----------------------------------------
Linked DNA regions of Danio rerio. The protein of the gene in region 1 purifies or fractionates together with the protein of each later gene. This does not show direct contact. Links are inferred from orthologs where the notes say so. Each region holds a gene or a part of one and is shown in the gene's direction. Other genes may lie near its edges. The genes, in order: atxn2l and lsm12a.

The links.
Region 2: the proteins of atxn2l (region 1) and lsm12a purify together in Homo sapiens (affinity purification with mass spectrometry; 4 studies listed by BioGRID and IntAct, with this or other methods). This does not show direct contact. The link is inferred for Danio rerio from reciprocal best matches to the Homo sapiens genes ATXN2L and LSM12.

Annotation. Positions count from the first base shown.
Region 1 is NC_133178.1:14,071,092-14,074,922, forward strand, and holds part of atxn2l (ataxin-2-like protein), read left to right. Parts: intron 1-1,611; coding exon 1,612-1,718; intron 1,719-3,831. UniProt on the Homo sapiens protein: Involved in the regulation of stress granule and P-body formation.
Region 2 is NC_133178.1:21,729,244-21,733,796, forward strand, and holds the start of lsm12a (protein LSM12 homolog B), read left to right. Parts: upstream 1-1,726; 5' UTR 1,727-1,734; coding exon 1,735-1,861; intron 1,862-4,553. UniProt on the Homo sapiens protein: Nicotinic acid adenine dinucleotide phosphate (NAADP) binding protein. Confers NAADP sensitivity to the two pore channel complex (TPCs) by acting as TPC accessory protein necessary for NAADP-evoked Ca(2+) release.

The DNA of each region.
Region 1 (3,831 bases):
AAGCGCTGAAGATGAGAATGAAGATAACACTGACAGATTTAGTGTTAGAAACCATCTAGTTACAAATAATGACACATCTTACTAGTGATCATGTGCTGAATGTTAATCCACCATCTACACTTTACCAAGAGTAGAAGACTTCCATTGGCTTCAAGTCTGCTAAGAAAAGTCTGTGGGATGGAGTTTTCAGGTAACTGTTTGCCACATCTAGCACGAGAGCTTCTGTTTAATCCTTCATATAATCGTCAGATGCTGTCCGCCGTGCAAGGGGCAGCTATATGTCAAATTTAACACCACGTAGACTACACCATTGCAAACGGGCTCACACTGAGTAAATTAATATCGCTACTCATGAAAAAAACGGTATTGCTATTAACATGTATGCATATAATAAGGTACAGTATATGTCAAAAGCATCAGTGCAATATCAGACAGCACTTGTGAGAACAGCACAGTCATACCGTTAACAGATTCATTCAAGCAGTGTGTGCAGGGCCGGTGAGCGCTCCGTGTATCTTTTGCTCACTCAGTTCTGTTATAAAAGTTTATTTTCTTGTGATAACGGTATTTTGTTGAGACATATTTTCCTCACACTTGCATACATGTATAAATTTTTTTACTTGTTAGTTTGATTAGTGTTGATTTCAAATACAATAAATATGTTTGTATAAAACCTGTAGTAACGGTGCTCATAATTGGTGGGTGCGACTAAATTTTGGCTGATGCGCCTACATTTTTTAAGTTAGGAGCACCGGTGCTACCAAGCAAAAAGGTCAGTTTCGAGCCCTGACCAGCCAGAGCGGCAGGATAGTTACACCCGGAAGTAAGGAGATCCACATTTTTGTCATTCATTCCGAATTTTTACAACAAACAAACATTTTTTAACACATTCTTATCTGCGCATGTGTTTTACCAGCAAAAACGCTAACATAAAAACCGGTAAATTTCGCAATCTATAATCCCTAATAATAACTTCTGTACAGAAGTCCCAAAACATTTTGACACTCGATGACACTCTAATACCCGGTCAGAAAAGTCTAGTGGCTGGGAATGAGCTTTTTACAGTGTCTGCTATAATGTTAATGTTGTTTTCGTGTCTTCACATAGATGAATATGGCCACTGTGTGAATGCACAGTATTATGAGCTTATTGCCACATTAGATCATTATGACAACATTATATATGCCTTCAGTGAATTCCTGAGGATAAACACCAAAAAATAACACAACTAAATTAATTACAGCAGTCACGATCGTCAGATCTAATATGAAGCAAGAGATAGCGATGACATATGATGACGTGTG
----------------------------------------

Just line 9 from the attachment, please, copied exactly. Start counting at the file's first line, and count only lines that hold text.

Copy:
AAGCGCTGAAGATGAGAATGAAGATAACACTGACAGATTTAGTGTTAGAAACCATCTAGTTACAAATAATGACACATCTTACTAGTGATCATGTGCTGAATGTTAATCCACCATCTACACTTTACCAAGAGTAGAAGACTTCCATTGGCTTCAAGTCTGCTAAGAAAAGTCTGTGGGATGGAGTTTTCAGGTAACTGTTTGCCACATCTAGCACGAGAGCTTCTGTTTAATCCTTCATATAATCGTCAGATGCTGTCCGCCGTGCAAGGGGCAGCTATATGTCAAATTTAACACCACGTAGACTACACCATTGCAAACGGGCTCACACTGAGTAAATTAATATCGCTACTCATGAAAAAAACGGTATTGCTATTAACATGTATGCATATAATAAGGTACAGTATATGTCAAAAGCATCAGTGCAATATCAGACAGCACTTGTGAGAACAGCACAGTCATACCGTTAACAGATTCATTCAAGCAGTGTGTGCAGGGCCGGTGAGCGCTCCGTGTATCTTTTGCTCACTCAGTTCTGTTATAAAAGTTTATTTTCTTGTGATAACGGTATTTTGTTGAGACATATTTTCCTCACACTTGCATACATGTATAAATTTTTTTACTTGTTAGTTTGATTAGTGTTGATTTCAAATACAATAAATATGTTTGTATAAAACCTGTAGTAACGGTGCTCATAATTGGTGGGTGCGACTAAATTTTGGCTGATGCGCCTACATTTTTTAAGTTAGGAGCACCGGTGCTACCAAGCAAAAAGGTCAGTTTCGAGCCCTGACCAGCCAGAGCGGCAGGATAGTTACACCCGGAAGTAAGGAGATCCACATTTTTGTCATTCATTCCGAATTTTTACAACAAACAAACATTTTTTAACACATTCTTATCTGCGCATGTGTTTTACCAGCAAAAACGCTAACATAAAAACCGGTAAATTTCGCAATCTATAATCCCTAATAATAACTTCTGTACAGAAGTCCCAAAACATTTTGACACTCGATGACACTCTAATACCCGGTCAGAAAAGTCTAGTGGCTGGGAATGAGCTTTTTACAGTGTCTGCTATAATGTTAATGTTGTTTTCGTGTCTTCACATAGATGAATATGGCCACTGTGTGAATGCACAGTATTATGAGCTTATTGCCACATTAGATCATTATGACAACATTATATATGCCTTCAGTGAATTCCTGAGGATAAACACCAAAAAATAACACAACTAAATTAATTACAGCAGTCACGATCGTCAGATCTAATATGAAGCAAGAGATAGCGATGACATATGATGACGTGTG